“Music doesn’t make you smarter.” That is the quick conclusion headline-readers are taking from the recent six-week Harvard study by Ed.D. candidate Samuel Mehr, which purportedly “finds no cognitive benefits of music education.” However, that simplistic soundbite is not what the study (which actually measures the effects of “Brief Preschool Music Enrichment”) necessarily boils down to.
As stated in the PLoS One journal abstract of Mehr’s study: “…the effects of early music education on children’s cognitive development are unknown. … Our findings underscore the need for replication in RCTs [randomized controlled trials], and suggest caution in interpreting the positive findings from past studies of cognitive effects of music instruction.” While headlines state “music doesn’t make students smarter,” the study concludes … more studies are needed.
Mehr’s findings do not actually say anything new about the value of music education, but rather reaffirm the difficulty of showing causality in describing academic benefits. Contrary to what the negative headlines report, the jury is still out on the extrinsic value of music study.
Aside from what the Harvard study does or does not conclude, how does this bode for music education advocacy? Mehr actually has something to say about that:
From the Boston Globe:
“We don’t teach our children Shakespeare and Dante and Tolstoy because it makes them do better in American history class or at learning the periodic table of the elements,” said Samuel Mehr, a graduate student at the Harvard School of Education who led the work. “We teach them those great authors because those great authors are important. There’s really no reason to justify music education on any other basis than its intrinsic merits. We have our Dante, Tolstoy, and Shakespeare, and they are Bach, Duke Ellington, and Benjamin Britten.”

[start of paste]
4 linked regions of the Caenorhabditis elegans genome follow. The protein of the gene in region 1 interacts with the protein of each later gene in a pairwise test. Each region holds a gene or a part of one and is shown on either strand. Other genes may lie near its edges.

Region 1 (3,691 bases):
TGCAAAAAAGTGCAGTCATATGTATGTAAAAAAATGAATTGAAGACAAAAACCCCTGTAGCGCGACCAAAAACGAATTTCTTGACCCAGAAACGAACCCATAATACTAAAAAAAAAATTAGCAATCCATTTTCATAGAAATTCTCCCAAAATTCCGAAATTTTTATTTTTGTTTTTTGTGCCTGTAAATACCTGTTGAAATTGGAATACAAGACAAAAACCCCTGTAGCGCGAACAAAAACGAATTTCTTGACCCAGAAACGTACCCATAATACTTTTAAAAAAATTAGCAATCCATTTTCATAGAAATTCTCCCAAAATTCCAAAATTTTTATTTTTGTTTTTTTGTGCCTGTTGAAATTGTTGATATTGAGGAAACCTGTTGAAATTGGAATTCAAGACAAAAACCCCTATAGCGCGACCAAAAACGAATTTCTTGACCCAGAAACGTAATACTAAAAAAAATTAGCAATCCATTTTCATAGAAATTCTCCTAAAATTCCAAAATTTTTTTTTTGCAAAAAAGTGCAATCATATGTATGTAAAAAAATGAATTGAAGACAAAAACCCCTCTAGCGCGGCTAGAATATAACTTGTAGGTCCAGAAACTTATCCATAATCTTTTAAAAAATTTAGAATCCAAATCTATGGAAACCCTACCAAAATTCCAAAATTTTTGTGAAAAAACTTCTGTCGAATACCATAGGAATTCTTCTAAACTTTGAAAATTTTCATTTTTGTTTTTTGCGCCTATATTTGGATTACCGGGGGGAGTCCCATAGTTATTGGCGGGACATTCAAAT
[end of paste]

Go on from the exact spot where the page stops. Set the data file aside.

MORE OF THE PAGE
Mehr also says, “Music is an ancient, uniquely human activity. The oldest flutes that have been dug up are 40,000 years old, and human song long preceded that. Every single culture in the world has music, including music for children. Music says something about what it means to be human, and it would be crazy not to teach this to our children.”
Ellen Winner, a professor of psychology at Boston College who studies arts education, echoed this sentiment in the spirit of l’art pour l’art (art for art’s sake). From the Globe article,
She noted that the idea that arts education must justify itself because of the benefits it will have in a math class is misguided …
“It suggests a very narrow view of what kids should be learning; it suggests kids should go to school to get a job and why should you waste time with music and art?” Winner said. “We’ve lost a sense of what it means to be an educated human being. … We have to justify the arts on their own terms, as just as important as the sciences.”
What are your thoughts on how best to approach music education advocacy? Please share your thoughts below.
Catherina Hurlburt, Special Assistant, December 12, 2013. © National Association for Music Education (NAfME.org)